According to him, all the reasons being given by the EC are unfounded and thus asked the EC for further explanation on the purpose and use of the funds.
Speaking on JoyNews’ PM Express he asked: “Is the deposit supposed to be a contribution towards the funding of the elections? Or it is supposed to be a deterrent to prevent people who are otherwise not serious candidates from contesting? Or what is the purpose?”
He added that it was difficult to make a proper judgement as to the basis of the quoted amount since “the commission has not been able to explain sufficiently the purpose of this deposit”.
The Electoral Commission has explained that the funds being contributed by the political parties in the form of filing fees are to be used to support the election process come December 2020.
An assertion the NDC General Secretary has vehemently opposed.
He refused to accept the explanation that “the deposit is supposed to go towards funding the course of the election because the constitution is very very clear that expenses the electoral commission and others accrue is supposed to be charged directly on the consolidated fund”.
And so there is no provision anywhere which says that the commission’s activities ought to be funded by deposits of candidates. So that argument is not valid,” he stated emphatically.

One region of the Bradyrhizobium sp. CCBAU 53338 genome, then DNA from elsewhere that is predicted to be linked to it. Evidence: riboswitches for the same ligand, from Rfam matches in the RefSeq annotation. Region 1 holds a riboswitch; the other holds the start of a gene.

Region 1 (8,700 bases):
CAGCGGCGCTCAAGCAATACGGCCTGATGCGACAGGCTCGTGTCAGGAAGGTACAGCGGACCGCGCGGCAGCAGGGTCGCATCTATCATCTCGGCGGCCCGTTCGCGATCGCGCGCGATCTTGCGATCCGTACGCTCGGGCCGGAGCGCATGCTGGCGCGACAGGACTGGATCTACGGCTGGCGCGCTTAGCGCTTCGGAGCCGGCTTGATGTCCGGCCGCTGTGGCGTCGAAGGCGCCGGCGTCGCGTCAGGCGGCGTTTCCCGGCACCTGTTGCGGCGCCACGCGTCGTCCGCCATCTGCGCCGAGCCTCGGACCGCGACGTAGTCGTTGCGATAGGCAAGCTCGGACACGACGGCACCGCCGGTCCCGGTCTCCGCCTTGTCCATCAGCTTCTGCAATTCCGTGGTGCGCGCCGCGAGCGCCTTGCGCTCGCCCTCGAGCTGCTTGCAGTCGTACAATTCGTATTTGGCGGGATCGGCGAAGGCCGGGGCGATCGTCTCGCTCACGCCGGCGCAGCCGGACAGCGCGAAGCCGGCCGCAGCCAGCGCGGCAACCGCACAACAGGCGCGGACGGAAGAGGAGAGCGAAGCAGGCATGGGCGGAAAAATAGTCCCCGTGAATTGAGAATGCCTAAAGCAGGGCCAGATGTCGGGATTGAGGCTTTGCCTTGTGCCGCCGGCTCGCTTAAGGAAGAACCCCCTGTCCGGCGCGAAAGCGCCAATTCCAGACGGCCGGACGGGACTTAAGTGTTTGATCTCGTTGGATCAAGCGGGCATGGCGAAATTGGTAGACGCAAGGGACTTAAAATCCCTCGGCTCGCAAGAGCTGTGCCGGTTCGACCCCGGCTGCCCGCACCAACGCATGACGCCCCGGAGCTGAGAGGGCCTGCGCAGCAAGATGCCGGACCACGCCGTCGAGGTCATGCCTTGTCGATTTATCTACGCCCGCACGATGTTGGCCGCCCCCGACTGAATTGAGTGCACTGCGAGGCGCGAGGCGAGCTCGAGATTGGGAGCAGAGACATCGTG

According to him, the constitution fully spells out how and where the EC can fund their activities and those avenues for funding do not include political parties.
Asiedu Nketiah explained that unlike political parties who charge exorbitant fees as a means to pay for their internal electioneering processes, the EC has the consolidated fund to fall on.
“At least we know that when political parties are fixing their filing fees, the purpose of the filing fees is to partly raise money to defray the cost of holding the elections itself, otherwise the activity cannot happen,” he said.
The NDC General Secretary bemoaned the negative impact of such exorbitant filing fees on the nation’s democracy as a whole.
He referred to several research findings that have concluded that the cost of politicking in Ghana is on the rise, which effectively threatens our democracy and contributes to the country’s challenge with corruption.
“If you’re going to put people in office and the process of getting into that office is so expensive that the salaries of elected officials cannot be expected to reasonably defray the cost of getting into that office, then it is obvious that the elected person would have to look elsewhere to defray the cost,” he added.
He also revealed that political parties have in the past emplored the state to provide some form of subsidy to the political parties to help reduce the cost of individual party activities.
“And also it is no news that political parties have been arguing for some state funding so that politicking becomes less expensive in the country.
So far we don’t seem to have gotten any part-funding or subsidy or anything. So parties are left to their own design as to how to raise funds to conduct their internal activities,” he stated.